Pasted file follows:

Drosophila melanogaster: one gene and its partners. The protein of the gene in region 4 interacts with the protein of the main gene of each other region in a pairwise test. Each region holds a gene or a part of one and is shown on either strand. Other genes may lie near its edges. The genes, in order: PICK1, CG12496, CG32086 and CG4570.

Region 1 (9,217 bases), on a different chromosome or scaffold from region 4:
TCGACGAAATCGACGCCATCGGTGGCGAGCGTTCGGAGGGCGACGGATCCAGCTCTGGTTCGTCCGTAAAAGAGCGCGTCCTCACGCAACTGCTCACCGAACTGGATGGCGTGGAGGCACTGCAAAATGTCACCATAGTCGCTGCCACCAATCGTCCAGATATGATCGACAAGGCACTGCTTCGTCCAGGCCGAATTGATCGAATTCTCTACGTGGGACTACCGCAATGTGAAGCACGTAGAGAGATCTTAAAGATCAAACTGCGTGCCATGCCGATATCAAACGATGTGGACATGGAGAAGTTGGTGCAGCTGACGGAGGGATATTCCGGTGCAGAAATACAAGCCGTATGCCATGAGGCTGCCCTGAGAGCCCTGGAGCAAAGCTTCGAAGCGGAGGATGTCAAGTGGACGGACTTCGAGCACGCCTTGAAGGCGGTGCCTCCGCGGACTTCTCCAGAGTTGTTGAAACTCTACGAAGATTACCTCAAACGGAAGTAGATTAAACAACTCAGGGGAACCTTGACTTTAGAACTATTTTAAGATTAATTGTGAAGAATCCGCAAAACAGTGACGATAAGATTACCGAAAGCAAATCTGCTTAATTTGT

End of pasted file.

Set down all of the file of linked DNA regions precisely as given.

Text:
Drosophila melanogaster: one gene and its partners. The protein of the gene in region 4 interacts with the protein of the main gene of each other region in a pairwise test. Each region holds a gene or a part of one and is shown on either strand. Other genes may lie near its edges. The genes, in order: PICK1, CG12496, CG32086 and CG4570.

Region 1 (9,217 bases), on a different chromosome or scaffold from region 4:
TCGACGAAATCGACGCCATCGGTGGCGAGCGTTCGGAGGGCGACGGATCCAGCTCTGGTTCGTCCGTAAAAGAGCGCGTCCTCACGCAACTGCTCACCGAACTGGATGGCGTGGAGGCACTGCAAAATGTCACCATAGTCGCTGCCACCAATCGTCCAGATATGATCGACAAGGCACTGCTTCGTCCAGGCCGAATTGATCGAATTCTCTACGTGGGACTACCGCAATGTGAAGCACGTAGAGAGATCTTAAAGATCAAACTGCGTGCCATGCCGATATCAAACGATGTGGACATGGAGAAGTTGGTGCAGCTGACGGAGGGATATTCCGGTGCAGAAATACAAGCCGTATGCCATGAGGCTGCCCTGAGAGCCCTGGAGCAAAGCTTCGAAGCGGAGGATGTCAAGTGGACGGACTTCGAGCACGCCTTGAAGGCGGTGCCTCCGCGGACTTCTCCAGAGTTGTTGAAACTCTACGAAGATTACCTCAAACGGAAGTAGATTAAACAACTCAGGGGAACCTTGACTTTAGAACTATTTTAAGATTAATTGTGAAGAATCCGCAAAACAGTGACGATAAGATTACCGAAAGCAAATCTGCTTAATTTGT